over, there is an option to determine what happens before
you reach that number of records. Either the totals should
be skipped or calculated based on the records processed.
- Choose “Calculate” to see the running totals regardless
of whether the number of moving records is reached.
- Choose “Leave Blank” to only have running totals when the
specified number of records is reached without any
calculations for smaller number of records.
There are many calculation types available. Specify the
one you want for each of the update fields you selected.
Running Totals Results
The Running Totals results are placed in the update fields specified:
Example of Running Totals placed in the right four fields of this Microsoft Access table
In this example, the data was sorted
by Date and Order ID, with the calculation on the Sales
field. Notice the values in the [RunningCount] field
increasing from 1 to 10. Once it reaches 10, it remains at
10 because that is the maximum number of records in the
The [RunningTotal] field shows the
sum of [Sales] over the records in the moving set of
records. Because the option to calculate the values for the
initial set of records was selected (before it reached 10
records), the values are displayed. Otherwise, the first 9
records would have null values.
Interactive Wizard and VBA Programmatic
Total Access Statistics lets you interactively generate
your calculations through its
wizard interface to easily select the data
source, fields, and analysis without
programming. After you specify your
selections, they are automatically saved as
a scenario in your database so you can run
them again in the future when your data
statistics function is also available so
you can generate these results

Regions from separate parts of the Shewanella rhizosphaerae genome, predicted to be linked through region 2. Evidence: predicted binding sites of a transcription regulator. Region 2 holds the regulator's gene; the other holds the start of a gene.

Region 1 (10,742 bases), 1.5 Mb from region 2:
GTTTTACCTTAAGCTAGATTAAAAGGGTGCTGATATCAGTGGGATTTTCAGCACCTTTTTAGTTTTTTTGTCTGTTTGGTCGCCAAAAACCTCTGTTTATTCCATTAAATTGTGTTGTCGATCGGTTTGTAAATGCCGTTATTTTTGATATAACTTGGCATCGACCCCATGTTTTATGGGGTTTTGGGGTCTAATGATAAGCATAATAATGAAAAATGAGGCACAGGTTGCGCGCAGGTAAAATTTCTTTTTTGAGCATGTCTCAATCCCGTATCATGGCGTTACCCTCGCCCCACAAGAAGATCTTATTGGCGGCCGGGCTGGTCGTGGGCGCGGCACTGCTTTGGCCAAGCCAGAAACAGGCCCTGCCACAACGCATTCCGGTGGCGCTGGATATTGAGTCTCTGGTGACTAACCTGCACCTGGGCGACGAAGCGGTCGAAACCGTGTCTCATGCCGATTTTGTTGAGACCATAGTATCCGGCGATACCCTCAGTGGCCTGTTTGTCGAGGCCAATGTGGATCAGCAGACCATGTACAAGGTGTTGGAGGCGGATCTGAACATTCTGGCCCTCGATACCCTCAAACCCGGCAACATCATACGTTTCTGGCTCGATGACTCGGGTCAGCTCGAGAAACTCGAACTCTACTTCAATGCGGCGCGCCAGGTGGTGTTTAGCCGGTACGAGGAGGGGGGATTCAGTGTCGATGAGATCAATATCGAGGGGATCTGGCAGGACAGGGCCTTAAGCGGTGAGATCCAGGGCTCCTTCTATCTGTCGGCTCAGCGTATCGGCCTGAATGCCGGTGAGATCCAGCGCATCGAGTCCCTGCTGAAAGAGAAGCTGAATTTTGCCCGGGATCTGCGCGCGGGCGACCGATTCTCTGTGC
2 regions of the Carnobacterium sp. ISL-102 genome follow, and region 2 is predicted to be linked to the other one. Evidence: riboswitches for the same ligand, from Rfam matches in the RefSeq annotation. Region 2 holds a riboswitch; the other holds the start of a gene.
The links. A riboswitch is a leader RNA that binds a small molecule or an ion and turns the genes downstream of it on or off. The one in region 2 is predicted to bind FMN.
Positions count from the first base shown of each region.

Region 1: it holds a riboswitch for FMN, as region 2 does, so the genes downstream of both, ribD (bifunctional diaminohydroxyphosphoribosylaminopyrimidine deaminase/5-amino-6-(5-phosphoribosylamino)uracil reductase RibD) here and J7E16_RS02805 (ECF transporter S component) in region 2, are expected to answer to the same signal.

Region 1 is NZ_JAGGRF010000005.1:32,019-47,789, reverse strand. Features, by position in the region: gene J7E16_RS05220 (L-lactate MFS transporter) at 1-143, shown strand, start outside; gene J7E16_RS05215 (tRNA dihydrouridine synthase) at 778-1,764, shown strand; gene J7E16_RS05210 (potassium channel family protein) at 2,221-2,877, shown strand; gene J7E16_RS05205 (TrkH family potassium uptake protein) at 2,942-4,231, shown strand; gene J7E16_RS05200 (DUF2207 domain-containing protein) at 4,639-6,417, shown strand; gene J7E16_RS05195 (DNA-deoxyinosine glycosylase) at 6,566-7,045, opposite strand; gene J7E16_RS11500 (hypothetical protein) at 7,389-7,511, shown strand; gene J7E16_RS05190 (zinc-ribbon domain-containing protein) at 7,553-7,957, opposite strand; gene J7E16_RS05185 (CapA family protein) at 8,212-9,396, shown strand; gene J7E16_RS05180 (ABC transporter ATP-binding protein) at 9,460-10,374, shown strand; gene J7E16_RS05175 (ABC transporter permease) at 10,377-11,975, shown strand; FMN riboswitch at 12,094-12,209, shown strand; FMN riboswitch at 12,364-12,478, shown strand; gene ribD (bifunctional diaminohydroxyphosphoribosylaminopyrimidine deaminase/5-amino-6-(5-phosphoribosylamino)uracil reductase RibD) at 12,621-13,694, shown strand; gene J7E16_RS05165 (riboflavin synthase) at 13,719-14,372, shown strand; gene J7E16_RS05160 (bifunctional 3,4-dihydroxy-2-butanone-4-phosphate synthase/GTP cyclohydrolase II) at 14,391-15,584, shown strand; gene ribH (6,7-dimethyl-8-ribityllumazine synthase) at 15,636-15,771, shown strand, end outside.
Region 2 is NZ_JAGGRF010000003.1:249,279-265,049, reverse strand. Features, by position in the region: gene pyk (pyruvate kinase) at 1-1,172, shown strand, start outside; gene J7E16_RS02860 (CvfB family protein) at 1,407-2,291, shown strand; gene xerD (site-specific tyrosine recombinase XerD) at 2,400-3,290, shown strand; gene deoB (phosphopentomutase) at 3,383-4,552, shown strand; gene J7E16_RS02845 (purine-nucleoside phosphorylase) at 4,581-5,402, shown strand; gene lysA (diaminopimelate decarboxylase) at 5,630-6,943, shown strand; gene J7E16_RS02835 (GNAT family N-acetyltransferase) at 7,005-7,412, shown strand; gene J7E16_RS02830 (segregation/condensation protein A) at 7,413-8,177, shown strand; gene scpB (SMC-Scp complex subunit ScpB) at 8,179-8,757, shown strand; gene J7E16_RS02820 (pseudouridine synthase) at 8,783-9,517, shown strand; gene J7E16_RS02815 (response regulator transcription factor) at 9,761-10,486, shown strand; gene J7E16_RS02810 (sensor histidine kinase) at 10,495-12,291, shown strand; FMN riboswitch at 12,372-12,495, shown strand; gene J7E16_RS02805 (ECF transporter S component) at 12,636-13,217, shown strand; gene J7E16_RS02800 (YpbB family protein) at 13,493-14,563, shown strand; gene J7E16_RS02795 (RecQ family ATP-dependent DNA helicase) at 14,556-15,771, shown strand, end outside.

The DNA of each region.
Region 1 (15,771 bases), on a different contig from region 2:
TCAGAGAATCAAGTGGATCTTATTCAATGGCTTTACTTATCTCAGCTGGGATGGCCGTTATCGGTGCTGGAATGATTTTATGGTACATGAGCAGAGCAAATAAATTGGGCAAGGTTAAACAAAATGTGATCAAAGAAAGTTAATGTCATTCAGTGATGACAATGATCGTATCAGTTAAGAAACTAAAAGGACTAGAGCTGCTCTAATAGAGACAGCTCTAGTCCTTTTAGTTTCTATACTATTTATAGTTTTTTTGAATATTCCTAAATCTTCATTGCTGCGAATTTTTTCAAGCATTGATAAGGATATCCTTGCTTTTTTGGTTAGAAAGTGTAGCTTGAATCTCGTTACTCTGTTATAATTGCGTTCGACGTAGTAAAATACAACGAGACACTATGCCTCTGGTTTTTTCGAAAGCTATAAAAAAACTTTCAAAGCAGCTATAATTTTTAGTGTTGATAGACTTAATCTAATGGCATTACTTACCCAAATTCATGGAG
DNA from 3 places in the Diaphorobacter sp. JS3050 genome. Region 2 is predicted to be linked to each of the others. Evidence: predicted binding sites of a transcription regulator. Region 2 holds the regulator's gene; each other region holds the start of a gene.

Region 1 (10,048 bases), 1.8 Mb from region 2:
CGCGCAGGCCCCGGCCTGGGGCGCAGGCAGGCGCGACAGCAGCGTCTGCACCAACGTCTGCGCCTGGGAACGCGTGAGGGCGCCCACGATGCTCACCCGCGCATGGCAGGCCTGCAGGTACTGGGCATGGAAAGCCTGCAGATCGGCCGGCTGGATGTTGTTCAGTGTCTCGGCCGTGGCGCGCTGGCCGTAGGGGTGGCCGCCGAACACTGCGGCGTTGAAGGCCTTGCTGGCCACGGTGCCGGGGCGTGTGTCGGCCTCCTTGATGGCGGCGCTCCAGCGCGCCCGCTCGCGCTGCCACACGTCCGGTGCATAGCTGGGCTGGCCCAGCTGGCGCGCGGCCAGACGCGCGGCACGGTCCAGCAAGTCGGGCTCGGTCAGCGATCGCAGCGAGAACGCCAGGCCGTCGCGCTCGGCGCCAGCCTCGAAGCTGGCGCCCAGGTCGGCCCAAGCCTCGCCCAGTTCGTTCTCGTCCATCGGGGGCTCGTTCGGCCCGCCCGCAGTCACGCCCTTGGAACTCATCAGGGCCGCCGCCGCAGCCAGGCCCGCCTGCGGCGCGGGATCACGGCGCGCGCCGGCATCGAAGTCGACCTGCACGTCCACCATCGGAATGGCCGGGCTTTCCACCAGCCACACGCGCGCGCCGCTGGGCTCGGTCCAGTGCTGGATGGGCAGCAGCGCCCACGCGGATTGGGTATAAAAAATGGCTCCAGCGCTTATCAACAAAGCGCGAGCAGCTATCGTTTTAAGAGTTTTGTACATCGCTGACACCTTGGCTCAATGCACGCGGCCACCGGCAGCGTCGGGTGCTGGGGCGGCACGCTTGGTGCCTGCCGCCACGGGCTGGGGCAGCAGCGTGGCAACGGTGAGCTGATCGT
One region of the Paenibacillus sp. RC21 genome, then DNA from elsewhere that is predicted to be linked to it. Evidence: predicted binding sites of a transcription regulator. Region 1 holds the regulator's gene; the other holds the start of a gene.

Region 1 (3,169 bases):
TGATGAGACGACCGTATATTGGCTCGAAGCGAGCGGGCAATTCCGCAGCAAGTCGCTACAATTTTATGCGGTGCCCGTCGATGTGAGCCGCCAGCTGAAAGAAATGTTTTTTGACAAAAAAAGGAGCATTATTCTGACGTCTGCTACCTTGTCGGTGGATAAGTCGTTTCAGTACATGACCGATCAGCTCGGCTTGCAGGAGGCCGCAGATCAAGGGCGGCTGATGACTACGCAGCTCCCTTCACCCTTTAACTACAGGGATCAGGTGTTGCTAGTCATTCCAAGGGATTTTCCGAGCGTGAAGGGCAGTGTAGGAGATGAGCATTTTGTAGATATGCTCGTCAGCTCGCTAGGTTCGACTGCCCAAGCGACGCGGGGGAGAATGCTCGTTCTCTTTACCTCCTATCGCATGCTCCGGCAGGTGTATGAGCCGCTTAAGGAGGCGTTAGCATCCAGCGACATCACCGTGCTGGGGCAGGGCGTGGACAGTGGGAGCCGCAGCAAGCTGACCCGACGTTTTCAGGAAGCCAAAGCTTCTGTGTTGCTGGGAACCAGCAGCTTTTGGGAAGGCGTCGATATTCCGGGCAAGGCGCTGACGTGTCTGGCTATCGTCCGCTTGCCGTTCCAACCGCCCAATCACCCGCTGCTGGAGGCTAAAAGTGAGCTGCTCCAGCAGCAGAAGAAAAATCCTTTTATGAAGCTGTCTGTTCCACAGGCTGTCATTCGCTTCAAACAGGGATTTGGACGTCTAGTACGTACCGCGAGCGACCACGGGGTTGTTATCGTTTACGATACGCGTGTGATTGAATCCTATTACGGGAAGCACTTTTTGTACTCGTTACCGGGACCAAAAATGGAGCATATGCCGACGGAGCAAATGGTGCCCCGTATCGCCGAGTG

from code. You can easily run any saved
scenario by calling a single procedure in
the Total Access Statistics VBA library. The
library includes a royalty-free runtime
license so you can include it with your
Access database and distribute it to
non-Total Access Statistics owners.
Call the function from a button's OnClick
event or other process, and the results are
generated for you. You can even hide the
built-in user interface so your users don't
even know Total Access Statistics is
running. They'll be amazed with your
statistical analysis capabilities!
Additional Details of Calculations Available in Total Access Statistics
Here are some additional resources and details about some of the data
analysis you can perform on your Microsoft Access data with Total Access
- Financial Cash Flow Calculations
Use discounted cash flows and interest rates to generate Net Present Value (NPV), Present Value
(PV), Future Value (FV), Internal Rate of Return (IRR), Modified Internal Rate of Return (MIRR)
for periodic and date dependent payments and receipts.
Calculate different types of percentiles: median, quartiles, quintiles,
octiles, deciles, percentiles, every X.5 percentile, and place them in a
table or update an existing field with the record's percentile value.
Running Totals and Moving Averages
Summarize a moving set of records to calculate running sums, moving
averages, minimum, maximum, range, median, standard deviation, etc.
Data Normalization (Data Transpose)
Transpose non-normalized data so you can easily analyze and maintain it.
Simple, multiple and polynomial regressions with calculation of equation
coefficients, ANOVA and residual table
Crosstabs and Chi-Square
Advanced cross-tabulations with percentage of row, column and totals
displayed as records or columns